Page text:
# 3: Using Chemical Equations in Calculations

The following sections are concerned with the amounts of substances which participate in chemical reactions, the quantities of heat given off or absorbed when reactions occur, and the volumes of solutions which react exactly with one another. These seemingly unrelated subjects are discussed together because many of the calculations involving them are almost identical in form. The same is true of the density calculations and of the calculations involving molar mass and the Avogadro constant.

• 3.1: Prelude to Chemical Equations
An incredible variety of problems can be solved using conversion factors . Sometimes only one factor is needed, but quite often several are applied in sequence. In solving such problems, it is necessary first to think your way through, perhaps by writing down a road map showing the relationships among the quantities given in the problem. Then you can apply conversion factors, making sure that the units cancel, and calculate the result.
• 3.2: Equations and Mass Relationships
A balanced chemical equation not only tells how many molecules of each kind are involved in a reaction, it also indicates the amount of each substance that is involved. The stoichiometric ratio measures one element (or compound) against another.
• 3.3: The Limiting Reagent
The substance A material that is either an element or that has a fixed ratio of elements in its chemical formula. which is used up first is the limiting reagent. The reactant (of two or more reactants) present in an amount such that it would be completely consumed if the reaction proceeded to completion. Also called limiting reactant..
• 3.4: Percent Yield
Even though none of the reactants is completely consumed, no further increase in the amounts of the products occurs. We say that such a reaction does not go to completion. When a mixture of products is produced or a reaction does not go to completion, the effectiveness of the reaction is usually evaluated in terms of percent yield of the desired product. A theoretical yield is calculated by assuming that all the limiting reagent is converted to product.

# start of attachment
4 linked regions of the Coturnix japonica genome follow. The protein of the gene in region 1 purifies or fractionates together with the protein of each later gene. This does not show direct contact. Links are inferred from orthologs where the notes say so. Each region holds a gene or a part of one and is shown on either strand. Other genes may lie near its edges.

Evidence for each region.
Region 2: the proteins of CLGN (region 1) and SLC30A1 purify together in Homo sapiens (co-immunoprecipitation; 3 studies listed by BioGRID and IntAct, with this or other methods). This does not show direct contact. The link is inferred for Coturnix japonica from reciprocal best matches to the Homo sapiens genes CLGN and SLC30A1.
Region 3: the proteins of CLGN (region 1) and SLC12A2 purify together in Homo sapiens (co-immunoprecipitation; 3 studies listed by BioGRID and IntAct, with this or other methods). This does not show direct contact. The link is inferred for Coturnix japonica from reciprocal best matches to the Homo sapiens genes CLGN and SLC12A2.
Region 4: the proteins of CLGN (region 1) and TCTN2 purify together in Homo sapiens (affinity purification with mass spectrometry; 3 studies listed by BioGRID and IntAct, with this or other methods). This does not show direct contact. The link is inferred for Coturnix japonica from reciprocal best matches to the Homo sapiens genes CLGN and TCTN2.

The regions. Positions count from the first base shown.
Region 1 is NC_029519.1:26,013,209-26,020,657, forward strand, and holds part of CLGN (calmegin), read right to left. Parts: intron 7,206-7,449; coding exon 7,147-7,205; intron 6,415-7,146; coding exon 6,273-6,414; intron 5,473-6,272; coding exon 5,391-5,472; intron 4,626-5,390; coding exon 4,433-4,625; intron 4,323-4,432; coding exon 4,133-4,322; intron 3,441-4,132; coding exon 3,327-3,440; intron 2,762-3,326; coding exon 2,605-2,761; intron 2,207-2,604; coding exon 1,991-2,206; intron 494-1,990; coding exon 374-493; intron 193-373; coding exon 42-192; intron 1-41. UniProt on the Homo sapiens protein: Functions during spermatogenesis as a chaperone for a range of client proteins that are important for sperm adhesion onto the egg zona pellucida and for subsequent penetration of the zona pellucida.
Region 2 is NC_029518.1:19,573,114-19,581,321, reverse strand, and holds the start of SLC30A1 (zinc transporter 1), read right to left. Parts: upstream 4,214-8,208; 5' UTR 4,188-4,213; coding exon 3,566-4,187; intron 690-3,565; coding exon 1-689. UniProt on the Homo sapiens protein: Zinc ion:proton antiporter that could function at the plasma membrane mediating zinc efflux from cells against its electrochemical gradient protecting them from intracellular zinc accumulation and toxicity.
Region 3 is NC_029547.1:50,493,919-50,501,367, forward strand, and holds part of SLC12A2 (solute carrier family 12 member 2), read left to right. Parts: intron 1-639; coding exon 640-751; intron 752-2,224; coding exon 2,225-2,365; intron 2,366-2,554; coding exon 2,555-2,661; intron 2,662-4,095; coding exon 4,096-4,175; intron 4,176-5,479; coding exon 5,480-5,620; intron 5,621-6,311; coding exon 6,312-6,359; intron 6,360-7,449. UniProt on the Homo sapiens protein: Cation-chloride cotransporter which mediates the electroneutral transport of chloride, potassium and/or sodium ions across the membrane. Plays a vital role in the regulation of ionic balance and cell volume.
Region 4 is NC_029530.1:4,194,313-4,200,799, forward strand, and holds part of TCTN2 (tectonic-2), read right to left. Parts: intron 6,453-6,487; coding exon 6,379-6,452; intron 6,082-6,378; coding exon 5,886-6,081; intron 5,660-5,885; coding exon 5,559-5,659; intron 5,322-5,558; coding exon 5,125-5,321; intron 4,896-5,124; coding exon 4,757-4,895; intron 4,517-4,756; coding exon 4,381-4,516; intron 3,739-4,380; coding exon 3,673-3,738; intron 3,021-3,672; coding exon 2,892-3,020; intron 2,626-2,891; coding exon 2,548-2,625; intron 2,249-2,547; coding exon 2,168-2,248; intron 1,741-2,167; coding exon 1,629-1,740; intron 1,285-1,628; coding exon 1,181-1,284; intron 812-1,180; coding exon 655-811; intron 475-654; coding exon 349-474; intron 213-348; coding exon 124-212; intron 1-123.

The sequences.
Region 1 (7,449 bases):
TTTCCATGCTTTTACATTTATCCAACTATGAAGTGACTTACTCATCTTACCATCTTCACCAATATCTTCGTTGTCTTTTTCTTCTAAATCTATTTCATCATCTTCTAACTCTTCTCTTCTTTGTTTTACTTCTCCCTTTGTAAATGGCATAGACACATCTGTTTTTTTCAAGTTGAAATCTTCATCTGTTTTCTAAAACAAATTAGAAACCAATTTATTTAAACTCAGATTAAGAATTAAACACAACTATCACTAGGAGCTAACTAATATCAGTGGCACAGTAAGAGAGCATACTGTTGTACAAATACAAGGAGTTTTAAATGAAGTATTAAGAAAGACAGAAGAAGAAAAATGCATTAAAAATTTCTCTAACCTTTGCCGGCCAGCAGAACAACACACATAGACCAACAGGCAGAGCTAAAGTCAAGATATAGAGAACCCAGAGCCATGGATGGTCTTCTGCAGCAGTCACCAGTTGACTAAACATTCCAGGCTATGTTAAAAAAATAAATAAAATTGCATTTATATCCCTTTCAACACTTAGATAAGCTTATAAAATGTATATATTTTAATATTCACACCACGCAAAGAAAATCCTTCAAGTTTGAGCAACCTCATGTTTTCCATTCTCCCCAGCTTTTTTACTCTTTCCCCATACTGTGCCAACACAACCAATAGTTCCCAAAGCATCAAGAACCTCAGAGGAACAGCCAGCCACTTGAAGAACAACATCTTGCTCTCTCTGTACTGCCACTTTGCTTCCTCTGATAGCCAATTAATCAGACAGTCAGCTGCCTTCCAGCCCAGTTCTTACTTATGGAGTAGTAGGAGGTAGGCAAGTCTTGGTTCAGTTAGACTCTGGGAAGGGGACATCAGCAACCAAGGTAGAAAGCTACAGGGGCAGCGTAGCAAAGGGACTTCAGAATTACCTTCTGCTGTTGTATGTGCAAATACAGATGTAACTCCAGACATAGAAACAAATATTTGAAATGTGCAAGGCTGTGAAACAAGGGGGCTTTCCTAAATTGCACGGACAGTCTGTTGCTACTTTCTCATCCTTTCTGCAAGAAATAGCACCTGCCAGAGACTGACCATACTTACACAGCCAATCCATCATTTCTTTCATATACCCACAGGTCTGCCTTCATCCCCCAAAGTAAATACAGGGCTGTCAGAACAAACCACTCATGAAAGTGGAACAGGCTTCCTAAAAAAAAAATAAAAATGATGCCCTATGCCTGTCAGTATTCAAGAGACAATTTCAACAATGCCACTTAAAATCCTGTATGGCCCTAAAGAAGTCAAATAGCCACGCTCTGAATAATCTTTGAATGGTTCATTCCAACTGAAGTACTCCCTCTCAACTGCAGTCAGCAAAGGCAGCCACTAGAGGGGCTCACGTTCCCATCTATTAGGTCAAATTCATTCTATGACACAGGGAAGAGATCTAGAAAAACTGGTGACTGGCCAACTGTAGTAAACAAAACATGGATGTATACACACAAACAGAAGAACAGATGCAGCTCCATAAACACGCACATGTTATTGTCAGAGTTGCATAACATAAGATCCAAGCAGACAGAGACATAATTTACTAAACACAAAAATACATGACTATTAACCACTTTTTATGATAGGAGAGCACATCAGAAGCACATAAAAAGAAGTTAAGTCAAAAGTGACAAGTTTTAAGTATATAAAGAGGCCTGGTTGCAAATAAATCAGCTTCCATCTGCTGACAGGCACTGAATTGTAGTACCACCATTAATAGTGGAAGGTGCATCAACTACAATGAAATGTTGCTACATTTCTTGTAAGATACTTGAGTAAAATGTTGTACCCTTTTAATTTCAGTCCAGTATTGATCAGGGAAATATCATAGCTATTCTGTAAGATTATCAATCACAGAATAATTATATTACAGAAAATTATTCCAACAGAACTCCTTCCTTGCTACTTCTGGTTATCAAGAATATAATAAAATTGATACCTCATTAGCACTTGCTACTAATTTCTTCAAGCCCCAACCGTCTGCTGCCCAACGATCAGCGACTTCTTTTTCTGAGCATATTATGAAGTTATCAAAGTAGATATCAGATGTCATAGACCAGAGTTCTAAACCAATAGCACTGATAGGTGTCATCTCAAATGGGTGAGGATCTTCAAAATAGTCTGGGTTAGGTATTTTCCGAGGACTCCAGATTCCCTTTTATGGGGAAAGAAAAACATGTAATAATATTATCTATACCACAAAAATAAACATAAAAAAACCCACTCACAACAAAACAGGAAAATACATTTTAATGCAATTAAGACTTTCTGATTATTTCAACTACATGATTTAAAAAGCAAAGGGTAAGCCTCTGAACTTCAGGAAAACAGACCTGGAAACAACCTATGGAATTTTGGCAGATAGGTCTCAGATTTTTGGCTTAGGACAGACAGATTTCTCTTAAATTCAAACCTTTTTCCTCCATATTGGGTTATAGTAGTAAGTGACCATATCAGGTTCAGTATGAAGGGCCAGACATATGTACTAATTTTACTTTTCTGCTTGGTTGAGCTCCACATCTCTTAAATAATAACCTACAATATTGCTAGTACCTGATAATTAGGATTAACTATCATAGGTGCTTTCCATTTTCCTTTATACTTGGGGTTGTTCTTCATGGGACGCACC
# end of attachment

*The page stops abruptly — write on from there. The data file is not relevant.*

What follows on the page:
• 3.5: Analysis of Compounds
Up to this point we have obtained all stoichiometric ratios from the coefficients of balanced chemical equations. Chemical formulas also indicate relative amounts of substance, however, and stoichiometric ratios may be derived from them, too.
• 3.6: Thermochemistry
When a chemical reaction occurs, there is usually a change in temperature of the chemicals themselves and of the beaker or flask in which the reaction is carried out. If the temperature increases, the reaction is exothermic—energy is given off as heat when the container and its contents cool back to room temperature. (Heat is energy transferred from one place to another solely because of a difference in temperature.)
• 3.7: Energy
• 3.8: Thermochemical Equations
• 3.9: Hess' Law
• 3.10: Standard Enthalpies of Formation
• 3.11: Solution Concentrations
In the laboratory, in your body, and in the outside environment, the majority of chemical reactions take place in solutions. Macroscopically a solution is defined as a homogeneous mixture of two or more substances, that is, a mixture which appears to be uniform throughout. On the microscopic scale a solution involves the random arrangement of one kind of atom or molecule with respect to another.
• 3.12: Diluting and Mixing Solutions
• 3.13: Titrations
A titration is a volumetric technique in which a solution of one reactant (the titrant) is added to a solution of a second reactant (the "analyte") until the equivalence point is reached. The equivalence point is the point at which titrant has been added in exactly the right quantity to react stoichiometrically with the analyte. If either the titrant or analyte is colored, the equivalence point is evident from the disappearance of color as the reactants are consumed.